There is one particular method that is capable of using only encoding cost (that is, the number of bits used for encoding a video frame) for video segmentation and, hence, requires no decompression of the video. A cost function based on the encoding cost has to be defined for each type of image frame, such as P-type frames and I-type frames in the MPEG-2 standard. The cost for a sequence of video frames is computed using the cost function. Local maxima of the cost sequences are then compared to a pre-determined threshold to determine the existence of a segment boundary. However, when applied to so-called “home” videos using the recommended threshold value, the method often resulted in a large number of segments with very short durations.

Indeed, existing methods do not perform well on “home” videos. This is because the existing methods were mostly designed for segmenting edited video to recover the multiple shots that were originally captured and from which the edited video was formed. The existing methods look for sharp cuts and transitional effects arising from the editing process and which are not present in a typical unedited (raw) (home) video. In addition, existing methods segment a video into a single level of non-overlapping segments and do not allow a user to explore, annotate and utilise the video at different levels of granularity.

SUMMARY

In accordance with one aspect of the present disclosure there is provided a method of segmenting a compressed video containing a plurality of frames into a multi-level hierarchy of video segments, said method comprising the steps of:

(a) determining differences between the size of successive compressed frames in media time; and

(b) grouping said frames to create a hierarchy of clusters of successive frames as video segments using a clustering process, wherein said clustering process uses the size differences to determine boundaries between clusters at each level of said hierarchy.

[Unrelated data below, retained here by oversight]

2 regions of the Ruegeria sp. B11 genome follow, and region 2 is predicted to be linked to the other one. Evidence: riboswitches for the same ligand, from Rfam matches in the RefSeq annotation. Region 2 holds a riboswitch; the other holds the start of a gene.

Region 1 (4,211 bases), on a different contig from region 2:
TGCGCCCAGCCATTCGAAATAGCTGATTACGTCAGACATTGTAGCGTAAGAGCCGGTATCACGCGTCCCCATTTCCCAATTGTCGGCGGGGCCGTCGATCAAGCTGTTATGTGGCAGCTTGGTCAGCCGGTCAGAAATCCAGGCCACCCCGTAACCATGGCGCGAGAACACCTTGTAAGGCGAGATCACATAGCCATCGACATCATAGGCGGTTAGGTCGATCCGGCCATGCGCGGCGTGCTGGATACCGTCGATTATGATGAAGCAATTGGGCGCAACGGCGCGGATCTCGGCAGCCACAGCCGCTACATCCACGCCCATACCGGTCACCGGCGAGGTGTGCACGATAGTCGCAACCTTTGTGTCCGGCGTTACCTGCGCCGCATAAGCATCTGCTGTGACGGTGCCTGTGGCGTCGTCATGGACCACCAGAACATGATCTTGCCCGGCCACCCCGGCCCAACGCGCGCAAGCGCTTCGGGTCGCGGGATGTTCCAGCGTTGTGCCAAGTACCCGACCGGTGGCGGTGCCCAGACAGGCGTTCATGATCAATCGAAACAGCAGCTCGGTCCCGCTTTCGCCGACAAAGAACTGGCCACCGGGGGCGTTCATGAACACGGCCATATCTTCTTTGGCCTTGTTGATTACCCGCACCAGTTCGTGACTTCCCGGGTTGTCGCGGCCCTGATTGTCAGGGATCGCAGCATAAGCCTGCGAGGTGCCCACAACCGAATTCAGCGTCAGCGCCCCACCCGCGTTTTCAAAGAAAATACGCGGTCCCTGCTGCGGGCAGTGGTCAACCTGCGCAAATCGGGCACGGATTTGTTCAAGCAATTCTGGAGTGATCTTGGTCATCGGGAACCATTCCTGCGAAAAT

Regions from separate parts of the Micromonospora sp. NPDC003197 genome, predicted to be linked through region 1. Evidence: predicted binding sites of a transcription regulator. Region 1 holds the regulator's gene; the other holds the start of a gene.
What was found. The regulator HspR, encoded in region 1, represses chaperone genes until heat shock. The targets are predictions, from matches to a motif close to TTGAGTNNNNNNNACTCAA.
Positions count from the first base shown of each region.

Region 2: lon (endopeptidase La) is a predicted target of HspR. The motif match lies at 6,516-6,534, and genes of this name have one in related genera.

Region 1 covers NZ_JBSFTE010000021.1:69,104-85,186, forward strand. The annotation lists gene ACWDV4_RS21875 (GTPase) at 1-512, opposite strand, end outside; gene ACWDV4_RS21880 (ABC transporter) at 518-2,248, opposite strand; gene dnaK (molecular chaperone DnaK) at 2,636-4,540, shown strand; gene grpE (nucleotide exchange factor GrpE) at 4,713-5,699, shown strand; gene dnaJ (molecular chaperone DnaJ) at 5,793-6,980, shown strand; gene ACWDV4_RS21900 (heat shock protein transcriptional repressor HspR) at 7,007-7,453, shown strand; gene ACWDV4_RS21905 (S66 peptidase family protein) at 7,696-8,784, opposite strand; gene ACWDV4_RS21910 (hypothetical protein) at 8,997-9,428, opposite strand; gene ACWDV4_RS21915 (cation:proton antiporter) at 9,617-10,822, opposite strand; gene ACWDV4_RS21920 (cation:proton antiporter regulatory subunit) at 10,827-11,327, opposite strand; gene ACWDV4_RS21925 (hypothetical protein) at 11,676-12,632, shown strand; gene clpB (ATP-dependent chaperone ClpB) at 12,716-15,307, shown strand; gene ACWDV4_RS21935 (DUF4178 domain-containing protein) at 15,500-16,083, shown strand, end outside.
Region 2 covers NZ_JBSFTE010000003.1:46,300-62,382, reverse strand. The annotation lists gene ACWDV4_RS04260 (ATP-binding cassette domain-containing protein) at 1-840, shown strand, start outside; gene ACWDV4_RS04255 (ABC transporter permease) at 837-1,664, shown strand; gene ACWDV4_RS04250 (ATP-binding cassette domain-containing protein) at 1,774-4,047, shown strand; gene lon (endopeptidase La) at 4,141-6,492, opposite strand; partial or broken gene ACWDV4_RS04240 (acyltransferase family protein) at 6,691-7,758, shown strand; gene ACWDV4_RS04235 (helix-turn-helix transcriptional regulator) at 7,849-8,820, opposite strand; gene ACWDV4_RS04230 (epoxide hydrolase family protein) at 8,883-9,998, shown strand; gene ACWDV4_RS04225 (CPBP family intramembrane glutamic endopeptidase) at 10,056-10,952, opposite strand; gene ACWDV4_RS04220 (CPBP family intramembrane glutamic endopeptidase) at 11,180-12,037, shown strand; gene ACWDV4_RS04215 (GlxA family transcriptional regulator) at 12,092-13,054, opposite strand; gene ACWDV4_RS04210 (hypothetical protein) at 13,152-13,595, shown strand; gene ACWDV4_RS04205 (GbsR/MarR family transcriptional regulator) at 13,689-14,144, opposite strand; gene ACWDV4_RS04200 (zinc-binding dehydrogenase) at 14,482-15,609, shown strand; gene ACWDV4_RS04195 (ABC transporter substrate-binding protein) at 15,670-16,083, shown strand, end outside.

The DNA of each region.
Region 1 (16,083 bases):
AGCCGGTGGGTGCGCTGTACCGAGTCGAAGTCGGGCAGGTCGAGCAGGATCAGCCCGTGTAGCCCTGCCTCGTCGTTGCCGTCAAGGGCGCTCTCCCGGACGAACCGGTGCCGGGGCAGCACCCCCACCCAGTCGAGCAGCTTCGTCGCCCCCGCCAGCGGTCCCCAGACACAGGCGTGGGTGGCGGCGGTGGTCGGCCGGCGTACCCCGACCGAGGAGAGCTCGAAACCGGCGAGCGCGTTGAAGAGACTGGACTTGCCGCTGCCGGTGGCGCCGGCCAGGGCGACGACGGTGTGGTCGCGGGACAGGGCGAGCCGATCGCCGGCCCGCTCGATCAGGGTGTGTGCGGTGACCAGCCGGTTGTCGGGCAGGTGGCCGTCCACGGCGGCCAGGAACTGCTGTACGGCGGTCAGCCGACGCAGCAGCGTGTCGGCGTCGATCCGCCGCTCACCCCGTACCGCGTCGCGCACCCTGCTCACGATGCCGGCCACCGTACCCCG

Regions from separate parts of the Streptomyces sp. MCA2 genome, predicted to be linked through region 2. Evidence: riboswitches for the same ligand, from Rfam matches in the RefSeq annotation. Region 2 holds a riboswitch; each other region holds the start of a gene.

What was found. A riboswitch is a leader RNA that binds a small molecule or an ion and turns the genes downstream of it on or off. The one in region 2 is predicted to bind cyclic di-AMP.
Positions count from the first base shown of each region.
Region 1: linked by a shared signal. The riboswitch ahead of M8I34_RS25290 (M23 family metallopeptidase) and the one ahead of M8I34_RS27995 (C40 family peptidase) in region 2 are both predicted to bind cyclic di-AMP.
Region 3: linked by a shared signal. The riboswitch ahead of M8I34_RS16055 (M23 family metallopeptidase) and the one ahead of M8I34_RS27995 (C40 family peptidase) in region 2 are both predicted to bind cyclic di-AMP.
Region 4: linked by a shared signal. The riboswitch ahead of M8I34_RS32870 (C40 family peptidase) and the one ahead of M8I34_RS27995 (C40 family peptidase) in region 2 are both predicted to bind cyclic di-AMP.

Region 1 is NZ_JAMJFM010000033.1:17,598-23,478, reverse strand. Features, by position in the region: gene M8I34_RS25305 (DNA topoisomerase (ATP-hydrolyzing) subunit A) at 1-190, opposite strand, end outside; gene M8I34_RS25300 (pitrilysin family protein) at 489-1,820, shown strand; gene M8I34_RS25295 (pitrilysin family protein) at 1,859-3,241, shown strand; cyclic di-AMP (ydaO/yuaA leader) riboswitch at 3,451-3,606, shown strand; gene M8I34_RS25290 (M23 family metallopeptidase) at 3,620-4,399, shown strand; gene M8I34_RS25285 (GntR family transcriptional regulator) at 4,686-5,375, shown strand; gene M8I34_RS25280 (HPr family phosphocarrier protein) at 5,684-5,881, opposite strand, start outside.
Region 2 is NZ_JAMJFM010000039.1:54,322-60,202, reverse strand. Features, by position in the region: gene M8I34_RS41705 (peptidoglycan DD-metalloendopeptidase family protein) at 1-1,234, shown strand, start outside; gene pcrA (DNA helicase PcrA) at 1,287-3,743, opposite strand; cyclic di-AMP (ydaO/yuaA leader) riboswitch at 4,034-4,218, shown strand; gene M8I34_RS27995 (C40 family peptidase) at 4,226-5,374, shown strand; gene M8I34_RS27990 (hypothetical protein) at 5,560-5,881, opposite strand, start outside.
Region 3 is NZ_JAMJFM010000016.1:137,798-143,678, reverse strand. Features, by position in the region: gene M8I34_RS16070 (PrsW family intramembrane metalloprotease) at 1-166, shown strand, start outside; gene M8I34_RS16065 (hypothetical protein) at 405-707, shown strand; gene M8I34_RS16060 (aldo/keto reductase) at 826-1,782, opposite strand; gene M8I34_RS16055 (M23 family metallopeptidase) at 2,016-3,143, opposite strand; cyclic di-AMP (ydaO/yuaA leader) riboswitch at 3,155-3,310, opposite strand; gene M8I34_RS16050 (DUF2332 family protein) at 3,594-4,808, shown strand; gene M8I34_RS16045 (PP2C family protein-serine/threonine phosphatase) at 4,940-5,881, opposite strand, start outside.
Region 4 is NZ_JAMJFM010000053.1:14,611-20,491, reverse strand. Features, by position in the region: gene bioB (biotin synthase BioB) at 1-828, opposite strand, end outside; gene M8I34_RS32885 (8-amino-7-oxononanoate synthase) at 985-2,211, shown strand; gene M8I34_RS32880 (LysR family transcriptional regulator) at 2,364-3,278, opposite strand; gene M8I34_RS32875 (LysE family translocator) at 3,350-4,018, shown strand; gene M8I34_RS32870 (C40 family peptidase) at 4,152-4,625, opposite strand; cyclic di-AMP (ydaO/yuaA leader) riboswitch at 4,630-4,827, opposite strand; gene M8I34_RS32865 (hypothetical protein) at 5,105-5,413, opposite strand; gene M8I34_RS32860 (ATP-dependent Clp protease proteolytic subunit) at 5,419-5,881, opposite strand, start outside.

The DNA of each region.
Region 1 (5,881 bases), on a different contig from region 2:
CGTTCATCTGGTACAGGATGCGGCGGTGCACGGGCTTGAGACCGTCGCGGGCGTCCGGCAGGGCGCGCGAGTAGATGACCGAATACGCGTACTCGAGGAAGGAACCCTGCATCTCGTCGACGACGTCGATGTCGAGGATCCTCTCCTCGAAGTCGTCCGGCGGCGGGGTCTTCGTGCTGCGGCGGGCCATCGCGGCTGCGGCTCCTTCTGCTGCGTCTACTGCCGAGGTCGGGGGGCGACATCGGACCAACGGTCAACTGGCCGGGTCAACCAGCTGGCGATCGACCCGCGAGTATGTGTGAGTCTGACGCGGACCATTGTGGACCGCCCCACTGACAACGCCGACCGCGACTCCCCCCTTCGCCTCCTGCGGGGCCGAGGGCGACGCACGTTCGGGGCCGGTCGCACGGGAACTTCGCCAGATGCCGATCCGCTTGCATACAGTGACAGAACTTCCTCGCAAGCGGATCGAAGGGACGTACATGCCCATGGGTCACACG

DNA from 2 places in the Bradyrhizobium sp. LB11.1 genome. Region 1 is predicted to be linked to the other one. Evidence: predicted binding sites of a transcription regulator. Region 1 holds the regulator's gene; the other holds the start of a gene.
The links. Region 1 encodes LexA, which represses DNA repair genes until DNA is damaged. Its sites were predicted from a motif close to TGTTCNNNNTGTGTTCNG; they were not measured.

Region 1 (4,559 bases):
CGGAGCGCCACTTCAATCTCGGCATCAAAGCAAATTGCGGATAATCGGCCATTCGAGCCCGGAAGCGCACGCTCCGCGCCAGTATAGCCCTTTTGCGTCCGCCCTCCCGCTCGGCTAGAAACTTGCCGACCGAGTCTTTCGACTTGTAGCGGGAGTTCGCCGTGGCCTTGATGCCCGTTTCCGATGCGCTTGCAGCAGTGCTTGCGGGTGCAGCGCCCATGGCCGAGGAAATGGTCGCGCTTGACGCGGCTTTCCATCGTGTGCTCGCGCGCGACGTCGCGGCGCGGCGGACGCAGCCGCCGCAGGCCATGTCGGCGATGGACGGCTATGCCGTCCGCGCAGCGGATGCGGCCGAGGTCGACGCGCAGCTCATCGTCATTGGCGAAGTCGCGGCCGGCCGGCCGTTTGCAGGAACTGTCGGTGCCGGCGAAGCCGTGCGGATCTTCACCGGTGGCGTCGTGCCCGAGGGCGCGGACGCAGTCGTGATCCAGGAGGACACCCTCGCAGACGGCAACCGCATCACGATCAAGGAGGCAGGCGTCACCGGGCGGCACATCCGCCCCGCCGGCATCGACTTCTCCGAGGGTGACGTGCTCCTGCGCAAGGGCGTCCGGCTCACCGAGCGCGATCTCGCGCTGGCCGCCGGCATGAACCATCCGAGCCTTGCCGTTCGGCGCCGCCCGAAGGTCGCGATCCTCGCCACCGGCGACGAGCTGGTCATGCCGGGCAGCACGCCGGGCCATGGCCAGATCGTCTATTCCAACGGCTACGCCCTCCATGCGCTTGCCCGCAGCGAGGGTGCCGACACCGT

Desirably the clustering process comprises the steps of:

(ba) sorting successive pairs of said frames in increasing order of said determined size difference;

(bb) processing, in sorted order, a next pair of frames, each said frame of said next pair not being a member of an existing cluster, said processing using said pair as seed for a new cluster in a cluster growing process, and

(bc) repeating step (bb) until all frames of the plurality are clustered.

The cluster growing process of the new cluster preferably comprises the steps of:

(i) selecting, in terms of media time, a neighbouring frame at one of the boundaries of the new cluster;

(ii) if said selected frame does not belong to an existing cluster, including said selected frame in the new cluster if said selected frame meets a predetermined set of clustering criteria for frames;

(iii) if said selected frame belongs to an existing cluster, including said existing cluster as a child cluster of the new cluster if said existing cluster meets a predetermined set of clustering criteria for a child cluster, and

(iv) repeating step (i) to (iii) until both neighbouring frames at the boundaries of the new cluster do not meet said predetermined sets of clustering criteria.